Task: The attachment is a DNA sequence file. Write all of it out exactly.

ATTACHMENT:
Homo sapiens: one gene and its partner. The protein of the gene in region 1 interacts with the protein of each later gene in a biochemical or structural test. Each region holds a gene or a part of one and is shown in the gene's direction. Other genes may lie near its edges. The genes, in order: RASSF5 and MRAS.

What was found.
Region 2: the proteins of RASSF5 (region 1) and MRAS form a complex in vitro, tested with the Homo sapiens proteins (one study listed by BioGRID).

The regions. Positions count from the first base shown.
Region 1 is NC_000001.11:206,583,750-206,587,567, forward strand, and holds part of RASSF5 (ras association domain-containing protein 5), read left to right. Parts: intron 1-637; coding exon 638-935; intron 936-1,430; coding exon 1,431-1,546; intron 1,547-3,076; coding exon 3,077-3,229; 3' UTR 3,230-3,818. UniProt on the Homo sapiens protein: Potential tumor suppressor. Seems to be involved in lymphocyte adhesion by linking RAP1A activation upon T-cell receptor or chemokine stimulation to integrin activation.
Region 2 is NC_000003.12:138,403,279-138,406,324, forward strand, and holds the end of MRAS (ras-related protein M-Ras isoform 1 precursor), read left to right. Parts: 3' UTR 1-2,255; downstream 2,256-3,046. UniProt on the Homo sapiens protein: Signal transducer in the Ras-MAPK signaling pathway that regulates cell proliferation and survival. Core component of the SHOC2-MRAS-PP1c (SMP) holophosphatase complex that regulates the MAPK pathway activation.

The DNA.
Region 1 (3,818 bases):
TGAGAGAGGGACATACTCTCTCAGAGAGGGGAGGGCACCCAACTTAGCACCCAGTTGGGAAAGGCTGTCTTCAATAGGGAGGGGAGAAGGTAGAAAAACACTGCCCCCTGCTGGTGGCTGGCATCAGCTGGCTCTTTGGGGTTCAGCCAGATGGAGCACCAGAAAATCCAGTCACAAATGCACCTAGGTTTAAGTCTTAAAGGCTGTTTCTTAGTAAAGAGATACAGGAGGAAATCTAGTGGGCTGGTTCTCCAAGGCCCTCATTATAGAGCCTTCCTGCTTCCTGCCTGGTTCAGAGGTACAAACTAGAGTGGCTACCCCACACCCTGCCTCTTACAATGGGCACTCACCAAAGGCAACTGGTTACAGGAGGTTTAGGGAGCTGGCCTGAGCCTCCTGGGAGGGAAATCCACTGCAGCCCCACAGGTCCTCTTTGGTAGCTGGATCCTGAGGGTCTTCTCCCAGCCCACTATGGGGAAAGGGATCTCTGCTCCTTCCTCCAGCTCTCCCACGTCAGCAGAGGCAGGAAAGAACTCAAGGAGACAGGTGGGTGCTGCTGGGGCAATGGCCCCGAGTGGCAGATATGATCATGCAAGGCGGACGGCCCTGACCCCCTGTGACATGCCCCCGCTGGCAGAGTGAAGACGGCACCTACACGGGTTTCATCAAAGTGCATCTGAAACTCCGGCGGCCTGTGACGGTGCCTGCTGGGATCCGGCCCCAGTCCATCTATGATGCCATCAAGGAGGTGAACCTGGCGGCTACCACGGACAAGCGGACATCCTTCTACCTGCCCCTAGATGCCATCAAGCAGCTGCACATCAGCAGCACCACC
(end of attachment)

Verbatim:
Homo sapiens: one gene and its partner. The protein of the gene in region 1 interacts with the protein of each later gene in a biochemical or structural test. Each region holds a gene or a part of one and is shown in the gene's direction. Other genes may lie near its edges. The genes, in order: RASSF5 and MRAS.

What was found.
Region 2: the proteins of RASSF5 (region 1) and MRAS form a complex in vitro, tested with the Homo sapiens proteins (one study listed by BioGRID).

The regions. Positions count from the first base shown.
Region 1 is NC_000001.11:206,583,750-206,587,567, forward strand, and holds part of RASSF5 (ras association domain-containing protein 5), read left to right. Parts: intron 1-637; coding exon 638-935; intron 936-1,430; coding exon 1,431-1,546; intron 1,547-3,076; coding exon 3,077-3,229; 3' UTR 3,230-3,818. UniProt on the Homo sapiens protein: Potential tumor suppressor. Seems to be involved in lymphocyte adhesion by linking RAP1A activation upon T-cell receptor or chemokine stimulation to integrin activation.
Region 2 is NC_000003.12:138,403,279-138,406,324, forward strand, and holds the end of MRAS (ras-related protein M-Ras isoform 1 precursor), read left to right. Parts: 3' UTR 1-2,255; downstream 2,256-3,046. UniProt on the Homo sapiens protein: Signal transducer in the Ras-MAPK signaling pathway that regulates cell proliferation and survival. Core component of the SHOC2-MRAS-PP1c (SMP) holophosphatase complex that regulates the MAPK pathway activation.

The DNA.
Region 1 (3,818 bases):
TGAGAGAGGGACATACTCTCTCAGAGAGGGGAGGGCACCCAACTTAGCACCCAGTTGGGAAAGGCTGTCTTCAATAGGGAGGGGAGAAGGTAGAAAAACACTGCCCCCTGCTGGTGGCTGGCATCAGCTGGCTCTTTGGGGTTCAGCCAGATGGAGCACCAGAAAATCCAGTCACAAATGCACCTAGGTTTAAGTCTTAAAGGCTGTTTCTTAGTAAAGAGATACAGGAGGAAATCTAGTGGGCTGGTTCTCCAAGGCCCTCATTATAGAGCCTTCCTGCTTCCTGCCTGGTTCAGAGGTACAAACTAGAGTGGCTACCCCACACCCTGCCTCTTACAATGGGCACTCACCAAAGGCAACTGGTTACAGGAGGTTTAGGGAGCTGGCCTGAGCCTCCTGGGAGGGAAATCCACTGCAGCCCCACAGGTCCTCTTTGGTAGCTGGATCCTGAGGGTCTTCTCCCAGCCCACTATGGGGAAAGGGATCTCTGCTCCTTCCTCCAGCTCTCCCACGTCAGCAGAGGCAGGAAAGAACTCAAGGAGACAGGTGGGTGCTGCTGGGGCAATGGCCCCGAGTGGCAGATATGATCATGCAAGGCGGACGGCCCTGACCCCCTGTGACATGCCCCCGCTGGCAGAGTGAAGACGGCACCTACACGGGTTTCATCAAAGTGCATCTGAAACTCCGGCGGCCTGTGACGGTGCCTGCTGGGATCCGGCCCCAGTCCATCTATGATGCCATCAAGGAGGTGAACCTGGCGGCTACCACGGACAAGCGGACATCCTTCTACCTGCCCCTAGATGCCATCAAGCAGCTGCACATCAGCAGCACCACC